Is True Wisdom at Work in the Law?
Life at work – including for those in the legal profession – is getting more ever more complicated and pressured, with multiple demands on our attention and energy.
In the first of a series of articles on resilience and wise leadership in the legal profession, leadership coach Tim Segaller from enlivenedminds.com explores how law firms can best respond to the growing rise of employee stress and burnout.
Some organisations and their leaders are beginning to realise that old formulas for meeting these challenges – working harder and following the industry rule-book – don’t really work; they stifle productivity and engagement, and often lead to chronic stress and burnout. And law is a particularly stressful profession.
At least, that’s the conclusion that can be drawn from the Bellwether Report 2019 ‘Stress in the Legal Profession’ which reports that 76% of solicitors feel that stress is a major issue; and almost two thirds currently experience high levels of stress. To state the obvious, stress is bad for organisations and their employees. As well as leading to staff absenteeism, it also gives rise to the accompanying problem of ‘presenteeism’ – attending work when ill – which in turn leads to reduced efficiency. There’s some evidence that this latter problem is prevalent in the legal profession.
In this environment, an essential challenge for law firms is to unlock people’s energy, creativity and inspiration for meeting tough challenges with more ease and enjoyment. And the solution lies in cutting-edge neuroscience approaches to reconnect people with their natural resources and talents, rather than relying on determination and hard graft alone. That’s what I help organisations and their people do, and this series of articles looks at some of these tried and tested methods.
In this environment, an essential challenge for law firms is to unlock people’s energy, creativity and inspiration for meeting tough challenges with more ease and enjoyment.
This first piece looks at how to cultivate ‘psychological resilience’: the ability to respond wisely and flexibly to pressure and setbacks, so that you can stay well in the game for the long haul. The most effective and reliable approach to cultivate resilience comes from the practice of ‘mindfulness’. With roots in ancient practices, mindfulness is about training the mind to pay attention in the present moment, and is learnt through a range of simple daily meditations and awareness exercises.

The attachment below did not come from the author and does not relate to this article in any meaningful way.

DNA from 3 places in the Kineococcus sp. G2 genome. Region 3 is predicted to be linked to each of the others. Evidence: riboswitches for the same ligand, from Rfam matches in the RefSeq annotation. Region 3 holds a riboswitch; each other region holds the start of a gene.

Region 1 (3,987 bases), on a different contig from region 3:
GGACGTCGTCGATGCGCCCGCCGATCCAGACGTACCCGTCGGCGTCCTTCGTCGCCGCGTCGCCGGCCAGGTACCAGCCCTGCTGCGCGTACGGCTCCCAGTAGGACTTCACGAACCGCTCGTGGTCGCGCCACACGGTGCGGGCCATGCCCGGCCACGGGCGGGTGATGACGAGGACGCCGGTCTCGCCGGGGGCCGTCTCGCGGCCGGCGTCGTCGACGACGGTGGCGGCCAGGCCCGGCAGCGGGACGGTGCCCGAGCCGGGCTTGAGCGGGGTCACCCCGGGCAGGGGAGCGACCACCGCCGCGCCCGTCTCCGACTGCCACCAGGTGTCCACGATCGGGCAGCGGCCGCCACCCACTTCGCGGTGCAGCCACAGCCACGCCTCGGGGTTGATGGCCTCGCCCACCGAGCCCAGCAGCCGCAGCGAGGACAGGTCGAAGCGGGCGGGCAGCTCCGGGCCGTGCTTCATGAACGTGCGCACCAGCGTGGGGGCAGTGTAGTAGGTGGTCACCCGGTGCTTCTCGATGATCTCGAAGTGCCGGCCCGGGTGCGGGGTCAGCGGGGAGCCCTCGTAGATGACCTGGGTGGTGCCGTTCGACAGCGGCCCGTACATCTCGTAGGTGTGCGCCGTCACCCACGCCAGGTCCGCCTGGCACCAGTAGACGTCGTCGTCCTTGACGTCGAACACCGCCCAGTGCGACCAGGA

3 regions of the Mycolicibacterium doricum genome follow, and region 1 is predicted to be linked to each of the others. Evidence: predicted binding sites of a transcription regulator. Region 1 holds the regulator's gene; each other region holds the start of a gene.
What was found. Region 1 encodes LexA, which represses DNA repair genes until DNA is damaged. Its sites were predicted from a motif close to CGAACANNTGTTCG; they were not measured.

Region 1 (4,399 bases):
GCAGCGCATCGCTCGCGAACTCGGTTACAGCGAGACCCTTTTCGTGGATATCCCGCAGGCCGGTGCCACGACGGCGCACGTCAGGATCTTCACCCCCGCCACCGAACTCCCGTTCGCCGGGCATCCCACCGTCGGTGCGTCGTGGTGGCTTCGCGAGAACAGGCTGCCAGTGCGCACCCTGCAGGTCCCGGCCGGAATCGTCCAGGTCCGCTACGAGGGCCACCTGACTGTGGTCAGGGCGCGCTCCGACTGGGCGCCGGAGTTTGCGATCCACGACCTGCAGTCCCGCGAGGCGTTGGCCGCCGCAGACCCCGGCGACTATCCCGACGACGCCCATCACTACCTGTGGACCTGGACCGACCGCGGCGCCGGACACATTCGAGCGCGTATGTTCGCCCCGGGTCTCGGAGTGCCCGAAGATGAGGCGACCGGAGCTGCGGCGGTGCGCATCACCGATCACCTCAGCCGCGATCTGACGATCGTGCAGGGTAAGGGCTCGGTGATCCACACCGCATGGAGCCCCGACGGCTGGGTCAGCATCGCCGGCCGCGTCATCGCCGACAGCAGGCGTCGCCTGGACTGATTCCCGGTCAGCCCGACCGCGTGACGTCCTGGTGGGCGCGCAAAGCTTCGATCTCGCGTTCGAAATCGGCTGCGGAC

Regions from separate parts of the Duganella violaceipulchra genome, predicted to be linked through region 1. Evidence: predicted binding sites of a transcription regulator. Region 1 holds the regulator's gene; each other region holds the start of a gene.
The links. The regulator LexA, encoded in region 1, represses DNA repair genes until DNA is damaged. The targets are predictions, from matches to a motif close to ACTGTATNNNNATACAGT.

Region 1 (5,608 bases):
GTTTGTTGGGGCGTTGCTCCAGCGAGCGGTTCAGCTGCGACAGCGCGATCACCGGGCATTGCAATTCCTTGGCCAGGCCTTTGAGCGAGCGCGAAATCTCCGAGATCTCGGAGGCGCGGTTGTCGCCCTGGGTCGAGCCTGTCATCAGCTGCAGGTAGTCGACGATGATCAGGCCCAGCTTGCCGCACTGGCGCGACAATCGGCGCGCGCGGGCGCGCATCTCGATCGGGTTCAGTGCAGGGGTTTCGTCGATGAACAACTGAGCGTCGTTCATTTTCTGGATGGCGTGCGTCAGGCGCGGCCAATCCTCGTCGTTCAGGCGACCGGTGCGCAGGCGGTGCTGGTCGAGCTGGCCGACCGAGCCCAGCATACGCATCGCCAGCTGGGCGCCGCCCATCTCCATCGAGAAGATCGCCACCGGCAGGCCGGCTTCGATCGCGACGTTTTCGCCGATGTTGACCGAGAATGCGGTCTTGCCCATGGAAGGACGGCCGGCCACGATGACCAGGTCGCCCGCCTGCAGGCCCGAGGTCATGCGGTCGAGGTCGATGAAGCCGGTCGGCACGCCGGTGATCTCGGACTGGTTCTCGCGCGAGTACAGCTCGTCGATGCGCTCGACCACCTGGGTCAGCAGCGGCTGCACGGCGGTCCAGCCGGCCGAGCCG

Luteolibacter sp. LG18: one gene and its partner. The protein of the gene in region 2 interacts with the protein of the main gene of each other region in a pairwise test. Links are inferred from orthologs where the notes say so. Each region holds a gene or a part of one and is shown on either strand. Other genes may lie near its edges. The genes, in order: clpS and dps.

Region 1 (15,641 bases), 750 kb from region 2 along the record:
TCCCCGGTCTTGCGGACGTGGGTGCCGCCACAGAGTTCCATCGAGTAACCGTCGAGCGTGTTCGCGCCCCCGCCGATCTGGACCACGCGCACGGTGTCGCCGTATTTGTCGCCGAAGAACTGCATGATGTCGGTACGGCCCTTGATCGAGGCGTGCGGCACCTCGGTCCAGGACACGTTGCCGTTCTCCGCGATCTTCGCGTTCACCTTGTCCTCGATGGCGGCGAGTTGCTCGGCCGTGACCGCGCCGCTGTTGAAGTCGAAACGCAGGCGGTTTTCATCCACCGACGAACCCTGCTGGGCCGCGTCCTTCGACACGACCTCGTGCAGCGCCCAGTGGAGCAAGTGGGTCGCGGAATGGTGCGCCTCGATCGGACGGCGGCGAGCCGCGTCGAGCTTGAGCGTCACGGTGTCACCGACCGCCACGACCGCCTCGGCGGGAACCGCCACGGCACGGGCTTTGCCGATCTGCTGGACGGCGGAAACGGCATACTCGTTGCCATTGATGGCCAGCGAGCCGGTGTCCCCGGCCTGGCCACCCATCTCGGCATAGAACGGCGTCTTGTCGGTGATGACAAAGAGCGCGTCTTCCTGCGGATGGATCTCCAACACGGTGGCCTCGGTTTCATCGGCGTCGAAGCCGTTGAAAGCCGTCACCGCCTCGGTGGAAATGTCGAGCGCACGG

Recent neuroscience and clinical research have demonstrated the remarkable effects of mindfulness in helping people to develop a steady mind – for focus, calm, clear thinking and productivity. I’ve helped hundreds of people in a range of settings, including in a corporate law firm, to learn these skills, structured around a simple ABC formula:
Awareness– of your mental and physical experience
Being with experience – creating space to deal with intractable problems and challenging emotions
Choosing wisely – by responding flexibly instead of reacting automatically
For a taste of this approach, try this short exercise: Sit comfortably with your eyes closed. Notice sensations of breathing in your belly. If your mind gets distracted – by thoughts, memories or plans – just come back to your breathing. Keep doing this for a few minutes.
This exercise gives your brain a ‘power rest’, allowing the mind to become clearer and sharper, and the body more energised. It’s like rebooting yourself – so you can approach whatever is ahead of you with more clarity and resolve. This is what resilience is all about, and it’s arguably the most important capacity at work. It allows you to adapt wisely to fast-changing conditions, which is critical for lawyers.
It’s heartening to know that a growing number of law firms have pioneered mindfulness programmes under the banner of ‘contemplative law’. Once viewed perhaps as a bit touchy-feely, it’s starting to go more mainstream. The results of these programmes point to two main benefits. First, participants are better able to handle the stresses that are an inevitable part of legal work – to manage heavy workloads more effectively, and to surf the ‘rhythm’ of the day.
Secondly, it seems that mindfulness practice can help lawyers significantly improve the people-related skills and tasks that are so critical in their work. In turn this helps them in key areas like negotiation, litigation, and building effective relationships. And that’s what I’ll be looking at in my next article in this series. I’ll also explore the related topic of ‘authenticity and ethics’ in leadership in the legal profession.